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The war-damaged bodies of disabled veterans are a ubiquitous but ambivalent presence in modern warring states. Ambivalent because the disabled veteran body embodies the horrors of war yet is often mobilized militaristically as an icon of sacrifice, thereby serving as an affective and ideological impetus for further bloodshed. Ambivalent also because it occupies both the center and the margins of normative masculinity, lionized through the masculine ethos of nationalism, while also being violently expelled from ableist forms of masculine privilege and public citizenship. Ambivalent, finally, because it inhabits an indeterminate space, a sort of “gray zone,” where the distinctions and boundaries between perpetrator and victim, sacred and profane, hero and abject get puzzlingly blurred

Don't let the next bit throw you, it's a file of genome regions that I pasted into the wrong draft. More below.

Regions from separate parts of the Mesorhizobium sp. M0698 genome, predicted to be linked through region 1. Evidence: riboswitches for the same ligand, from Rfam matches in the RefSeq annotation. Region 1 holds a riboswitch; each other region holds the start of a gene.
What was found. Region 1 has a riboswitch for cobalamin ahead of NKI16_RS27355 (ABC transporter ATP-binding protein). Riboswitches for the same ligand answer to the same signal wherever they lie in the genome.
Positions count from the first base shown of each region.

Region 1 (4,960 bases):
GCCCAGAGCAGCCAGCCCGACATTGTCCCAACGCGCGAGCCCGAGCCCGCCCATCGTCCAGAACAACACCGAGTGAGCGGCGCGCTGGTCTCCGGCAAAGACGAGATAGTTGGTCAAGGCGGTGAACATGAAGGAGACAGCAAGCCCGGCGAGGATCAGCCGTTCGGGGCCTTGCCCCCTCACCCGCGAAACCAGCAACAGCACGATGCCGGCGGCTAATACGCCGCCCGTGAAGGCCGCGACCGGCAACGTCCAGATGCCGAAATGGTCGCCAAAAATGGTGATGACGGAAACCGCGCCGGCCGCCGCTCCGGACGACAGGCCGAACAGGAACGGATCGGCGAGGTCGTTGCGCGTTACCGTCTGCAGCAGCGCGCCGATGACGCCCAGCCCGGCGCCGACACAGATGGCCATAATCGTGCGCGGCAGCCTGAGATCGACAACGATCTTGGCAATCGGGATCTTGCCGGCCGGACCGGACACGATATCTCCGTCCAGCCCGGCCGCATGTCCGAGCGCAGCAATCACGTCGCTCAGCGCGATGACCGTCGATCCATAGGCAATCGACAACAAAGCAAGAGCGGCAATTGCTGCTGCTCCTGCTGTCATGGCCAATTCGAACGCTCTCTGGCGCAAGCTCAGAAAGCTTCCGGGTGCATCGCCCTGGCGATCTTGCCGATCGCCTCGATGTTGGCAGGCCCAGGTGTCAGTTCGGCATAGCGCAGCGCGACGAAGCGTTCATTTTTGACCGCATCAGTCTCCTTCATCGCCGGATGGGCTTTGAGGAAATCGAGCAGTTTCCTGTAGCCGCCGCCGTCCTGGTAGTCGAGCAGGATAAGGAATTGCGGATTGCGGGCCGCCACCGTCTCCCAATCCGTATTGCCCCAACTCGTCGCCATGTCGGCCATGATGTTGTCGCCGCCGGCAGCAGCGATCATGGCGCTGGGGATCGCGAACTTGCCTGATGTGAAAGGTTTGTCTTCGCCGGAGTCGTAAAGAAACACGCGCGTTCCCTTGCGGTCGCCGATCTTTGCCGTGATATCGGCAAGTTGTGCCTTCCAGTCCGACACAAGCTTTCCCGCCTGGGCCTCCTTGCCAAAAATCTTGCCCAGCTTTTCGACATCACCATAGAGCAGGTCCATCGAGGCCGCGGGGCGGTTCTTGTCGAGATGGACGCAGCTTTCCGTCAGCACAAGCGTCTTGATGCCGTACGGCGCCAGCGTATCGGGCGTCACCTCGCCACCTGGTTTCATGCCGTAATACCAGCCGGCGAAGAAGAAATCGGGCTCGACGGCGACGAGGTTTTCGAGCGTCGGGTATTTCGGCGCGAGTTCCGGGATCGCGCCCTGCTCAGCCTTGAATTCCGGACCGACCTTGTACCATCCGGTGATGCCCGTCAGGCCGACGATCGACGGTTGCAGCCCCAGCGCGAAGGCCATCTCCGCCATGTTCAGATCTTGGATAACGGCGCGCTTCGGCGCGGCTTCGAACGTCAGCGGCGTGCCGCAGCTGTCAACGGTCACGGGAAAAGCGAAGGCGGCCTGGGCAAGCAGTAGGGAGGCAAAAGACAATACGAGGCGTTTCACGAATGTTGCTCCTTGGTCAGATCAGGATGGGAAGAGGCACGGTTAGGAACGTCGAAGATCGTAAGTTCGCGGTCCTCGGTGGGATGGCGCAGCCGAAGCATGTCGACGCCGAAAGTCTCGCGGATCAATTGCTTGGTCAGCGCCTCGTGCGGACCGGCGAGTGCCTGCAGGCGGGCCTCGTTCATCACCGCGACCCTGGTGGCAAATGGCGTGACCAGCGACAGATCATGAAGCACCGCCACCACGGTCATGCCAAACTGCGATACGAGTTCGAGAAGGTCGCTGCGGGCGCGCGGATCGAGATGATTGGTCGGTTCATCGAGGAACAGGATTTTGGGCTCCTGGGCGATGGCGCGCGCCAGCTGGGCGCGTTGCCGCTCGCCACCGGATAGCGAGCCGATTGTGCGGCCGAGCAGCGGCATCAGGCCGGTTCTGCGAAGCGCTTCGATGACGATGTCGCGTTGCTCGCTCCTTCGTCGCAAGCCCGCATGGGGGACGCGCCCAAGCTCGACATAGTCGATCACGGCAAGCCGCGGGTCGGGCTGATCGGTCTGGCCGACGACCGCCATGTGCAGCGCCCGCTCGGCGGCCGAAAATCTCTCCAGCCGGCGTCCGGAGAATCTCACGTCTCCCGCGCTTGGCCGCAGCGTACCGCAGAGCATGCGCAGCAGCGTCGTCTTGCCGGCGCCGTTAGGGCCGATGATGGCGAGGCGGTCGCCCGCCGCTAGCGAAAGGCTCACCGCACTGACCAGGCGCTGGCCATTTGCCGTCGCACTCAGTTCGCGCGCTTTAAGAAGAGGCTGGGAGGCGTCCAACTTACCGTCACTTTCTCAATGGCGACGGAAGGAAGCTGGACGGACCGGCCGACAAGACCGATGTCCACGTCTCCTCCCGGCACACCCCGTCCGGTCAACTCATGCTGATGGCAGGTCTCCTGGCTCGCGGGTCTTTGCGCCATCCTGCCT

In this talk, I draw from my recent book, Sacrificial Limbs: Masculinity, Disability, and Political Violence in Turkey, to show how such ambivalences suffuse and structure the bodies and lives of the disabled veterans of Turkey’s seemingly endless Kurdish war. Chronicling veterans’ postinjury lives and political activism, I demonstrate how veterans’ experiences of war and disability are closely linked to class, gender, and ultimately the embrace of ultranationalist right-wing politics. I also reflect on the work of ambivalence during and after my fieldwork and argue that ambivalence is a key affective and political state to be reckoned with in ethnographies of the far-right.
Guest lecturer: Can Aciksoz, UCLA
Assistant Professor of Anthropology